Neuse Correctional Institution in Goldsboro is the site of a major outbreak of COVID-19. A coalition of news media organizations including Carolina Public Press have filed a lawsuit seeking state records relating to tracking and handling of COVID-19 in the prisons system and elsewhere. Melissa Sue Gerrits / Carolina Public Press
Neuse Correctional Institution located in Goldsboro. Melissa Sue Gerrits / Carolina Public Press


North Carolina’s Department of Public Safety will begin to test every staff person who comes into contact with inmates in state prisons, starting Monday.

The prisons could have done this on their own months ago, following guidance from another state agency. But they did not.

Instead, the move to test prison staff was ordered Thursday by Vinston Rozier Jr., a Wake County Superior Court judge who has been overseeing a lawsuit challenging the constitutionality of conditions in state prisons since April. 

Routine testing of prison staff is important, plaintiffs in the case argue, because staff members are the primary connection between prisons and the surrounding communities. 

The N.C. Department of Health and Human Services came to the same conclusion, according to a July 31 email that the plaintiffs uncovered in discovery and attached to a public court filing last week. 

“Given that inmates are tested on arrival and generally spend at least 14 days in a processing center, the main way COVID-19 can be introduced into a facility is through staff,” Megan Sredl, a DHHS epidemiologist, wrote to DPS staff. 

“It will be faster and more effective to regularly test all staff to see if they have introduced the virus, rather than identifying the virus in a sample of inmates after it has already been circulating in the facility.” 

Since the first cases were identified in state prisons in March, disease spread has followed a similar pattern. A single case in a prison is identified. Shortly thereafter, expanded testing reveals a large outbreak. Prison staff and inmates fall ill by the dozens, and in several major outbreaks at Neuse, Piedmont and Raleigh’s women’s prison, among several others, quickly balloon into hundreds of cases. 

In September and again on Nov. 25, DPS announced major prison transfers and temporary facility closures in part because of high staff vacancy rates, where COVID-19 infections exacerbated long-standing staff shortages.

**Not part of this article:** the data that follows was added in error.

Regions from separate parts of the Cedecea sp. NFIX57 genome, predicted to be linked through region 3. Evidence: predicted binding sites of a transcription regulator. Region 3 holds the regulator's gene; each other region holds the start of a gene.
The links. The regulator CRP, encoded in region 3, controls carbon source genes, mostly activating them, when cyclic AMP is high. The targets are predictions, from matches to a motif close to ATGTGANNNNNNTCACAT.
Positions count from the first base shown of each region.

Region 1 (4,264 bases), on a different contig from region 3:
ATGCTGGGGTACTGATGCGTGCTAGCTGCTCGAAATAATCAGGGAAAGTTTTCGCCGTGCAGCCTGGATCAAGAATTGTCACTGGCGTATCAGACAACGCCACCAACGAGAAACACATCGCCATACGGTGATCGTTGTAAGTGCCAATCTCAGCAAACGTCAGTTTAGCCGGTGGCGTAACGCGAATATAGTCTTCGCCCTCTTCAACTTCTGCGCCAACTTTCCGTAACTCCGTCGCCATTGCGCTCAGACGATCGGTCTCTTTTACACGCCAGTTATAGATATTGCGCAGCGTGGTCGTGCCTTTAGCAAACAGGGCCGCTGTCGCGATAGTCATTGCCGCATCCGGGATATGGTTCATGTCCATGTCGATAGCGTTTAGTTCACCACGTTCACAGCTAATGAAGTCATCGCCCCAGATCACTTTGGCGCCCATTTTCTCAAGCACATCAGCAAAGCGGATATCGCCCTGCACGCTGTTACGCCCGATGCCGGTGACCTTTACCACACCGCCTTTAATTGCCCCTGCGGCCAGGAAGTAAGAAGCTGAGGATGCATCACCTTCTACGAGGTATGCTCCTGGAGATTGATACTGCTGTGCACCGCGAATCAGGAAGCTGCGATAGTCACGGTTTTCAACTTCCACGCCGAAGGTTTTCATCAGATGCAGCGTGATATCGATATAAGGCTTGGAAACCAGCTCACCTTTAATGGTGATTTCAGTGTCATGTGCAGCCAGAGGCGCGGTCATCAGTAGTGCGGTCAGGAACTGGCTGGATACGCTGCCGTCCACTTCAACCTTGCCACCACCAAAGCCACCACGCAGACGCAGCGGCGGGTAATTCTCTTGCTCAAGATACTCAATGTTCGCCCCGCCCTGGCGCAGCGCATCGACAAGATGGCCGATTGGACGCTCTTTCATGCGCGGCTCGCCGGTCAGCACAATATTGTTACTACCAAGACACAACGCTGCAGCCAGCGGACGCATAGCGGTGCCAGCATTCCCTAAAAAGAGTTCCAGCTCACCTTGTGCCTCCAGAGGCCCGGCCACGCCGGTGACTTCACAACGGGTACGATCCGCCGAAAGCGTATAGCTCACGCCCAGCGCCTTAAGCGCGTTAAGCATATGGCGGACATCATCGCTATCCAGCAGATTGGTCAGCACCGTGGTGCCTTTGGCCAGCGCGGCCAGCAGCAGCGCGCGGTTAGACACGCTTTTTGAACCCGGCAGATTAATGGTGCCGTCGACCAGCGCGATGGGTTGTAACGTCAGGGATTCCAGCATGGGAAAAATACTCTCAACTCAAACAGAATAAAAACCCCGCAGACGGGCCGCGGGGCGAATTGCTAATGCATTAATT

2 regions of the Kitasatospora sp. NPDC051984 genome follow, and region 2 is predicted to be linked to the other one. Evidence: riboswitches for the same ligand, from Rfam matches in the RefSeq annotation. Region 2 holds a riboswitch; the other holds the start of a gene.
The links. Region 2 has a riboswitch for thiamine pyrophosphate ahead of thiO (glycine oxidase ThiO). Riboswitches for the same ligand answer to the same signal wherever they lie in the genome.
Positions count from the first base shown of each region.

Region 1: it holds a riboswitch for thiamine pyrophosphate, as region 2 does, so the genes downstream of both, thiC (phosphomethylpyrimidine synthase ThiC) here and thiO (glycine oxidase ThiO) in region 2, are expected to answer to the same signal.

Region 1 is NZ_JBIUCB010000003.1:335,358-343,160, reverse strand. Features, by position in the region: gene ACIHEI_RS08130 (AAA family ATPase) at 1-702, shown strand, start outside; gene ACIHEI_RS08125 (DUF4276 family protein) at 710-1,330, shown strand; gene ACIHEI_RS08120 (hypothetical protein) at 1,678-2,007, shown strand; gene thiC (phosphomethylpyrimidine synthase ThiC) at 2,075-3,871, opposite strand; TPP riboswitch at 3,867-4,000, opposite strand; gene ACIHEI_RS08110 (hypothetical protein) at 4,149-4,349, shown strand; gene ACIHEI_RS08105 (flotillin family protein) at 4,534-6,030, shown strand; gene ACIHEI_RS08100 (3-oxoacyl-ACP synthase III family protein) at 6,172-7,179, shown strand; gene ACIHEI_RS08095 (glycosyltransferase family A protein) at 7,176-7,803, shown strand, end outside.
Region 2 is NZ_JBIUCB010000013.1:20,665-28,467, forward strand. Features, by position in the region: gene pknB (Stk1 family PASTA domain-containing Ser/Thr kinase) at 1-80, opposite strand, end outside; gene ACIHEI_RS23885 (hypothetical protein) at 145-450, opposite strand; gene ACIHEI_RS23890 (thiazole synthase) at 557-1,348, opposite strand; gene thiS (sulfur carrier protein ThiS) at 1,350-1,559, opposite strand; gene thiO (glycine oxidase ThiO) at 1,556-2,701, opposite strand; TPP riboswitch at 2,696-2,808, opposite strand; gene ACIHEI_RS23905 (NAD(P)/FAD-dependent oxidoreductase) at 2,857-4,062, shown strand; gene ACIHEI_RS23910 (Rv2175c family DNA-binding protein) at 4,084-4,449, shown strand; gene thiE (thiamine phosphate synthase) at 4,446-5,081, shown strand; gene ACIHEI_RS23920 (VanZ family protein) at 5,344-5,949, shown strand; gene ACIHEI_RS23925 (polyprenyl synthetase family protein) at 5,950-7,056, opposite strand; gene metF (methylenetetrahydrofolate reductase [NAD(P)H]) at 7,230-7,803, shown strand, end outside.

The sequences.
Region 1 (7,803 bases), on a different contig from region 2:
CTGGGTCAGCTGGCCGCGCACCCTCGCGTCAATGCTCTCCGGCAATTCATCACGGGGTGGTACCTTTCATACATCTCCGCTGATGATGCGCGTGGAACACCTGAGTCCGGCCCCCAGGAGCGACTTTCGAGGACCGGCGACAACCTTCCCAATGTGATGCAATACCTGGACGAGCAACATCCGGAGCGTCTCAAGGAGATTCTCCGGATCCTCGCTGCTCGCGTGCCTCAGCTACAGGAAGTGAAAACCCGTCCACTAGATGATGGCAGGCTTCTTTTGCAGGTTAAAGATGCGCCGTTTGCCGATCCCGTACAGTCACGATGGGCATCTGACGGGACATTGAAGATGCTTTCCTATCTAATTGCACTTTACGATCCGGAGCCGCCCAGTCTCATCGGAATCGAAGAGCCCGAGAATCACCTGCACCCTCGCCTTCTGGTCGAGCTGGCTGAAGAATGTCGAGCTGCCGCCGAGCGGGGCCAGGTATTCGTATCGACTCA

How many have died?

Since April, public health experts and civil rights groups have warned Gov. Roy Cooper and DPS that COVID-19 would move rapidly through the prison population, threatening the health of prison staff members and the communities in which they reside when they are off work.

Experts have also warned from early in the pandemic that without expanded testing, more people in state custody would become ill and die from COVID-19

Commissioner of Prisons Todd Ishee told the Senate Committee on Prison Safety on Nov. 30 that, as far as the prison system knows, four prison staff members have died from COVID-19 infection. There were 319 staff members out of work with the illness, and 1,560 had gotten sick since March. 

An investigation in May by the NC Watchdog Reporting Network into the death of Barbara Anne Stewart, a nurse at Caswell Correctional Center and the first known prison staff death, revealed that a lack of testing at the prison masked a significant COVID-19 outbreak.  

Indeed, when the state began mass testing of every person in state custody, DPS discovered extensive outbreaks in its prisons that were otherwise undetected. 

While DPS has significantly ramped up testing for its staff and for people held in prisons, often on the heels of an order from Rozier, plaintiffs have routinely criticized the testing strategies as insufficient. 

In May, DPS announced its first plan to test prison staff for the new coronavirus, which causes COVID-19. The majority of staff testing has been voluntary.

At the Nov. 30 hearing in front of the Senate committee, Ishee said prisons had begun a new testing regime, whereby all staff members were being tested every 14 days, but only when there was an active outbreak at the prison. There were 26 prisons with active outbreaks.

For all other prison staff, voluntary testing was still available. 

But Judge Rozier determined that was not enough. Staff at every prison must be required to be tested every 14 days, he wrote in his order, released Thursday afternoon. 

The state will have to report those tests and results weekly to the courts. For the first time, the public will have consistent reports on how many staff at which prisons are testing positive. Epidemiologists and other public health experts have been seeking this information for months, as have journalists. 

Previously, DPS reported positive staff tests, but only by region and for staff members who used the voluntary testing system. If staff members got tested by their own doctors, at community events or elsewhere, DPS said it could not reliably report those tests and results. 

That is the same reasoning Ishee gave to state senators at the Nov. 30 hearing for not being able to say for sure that more prison staff members have not died from the disease. Staff members could have become ill and subsequently died without ever alerting the prison system, Ishee said. 

Now, it should no longer be possible for the state’s prison staff to get sick and die from COVID-19 without the state or the courts knowing about it. 

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Jordan Wilkie is a former Report for America corps member and former reporter at Carolina Public Press. To reach the newsroom, email us at

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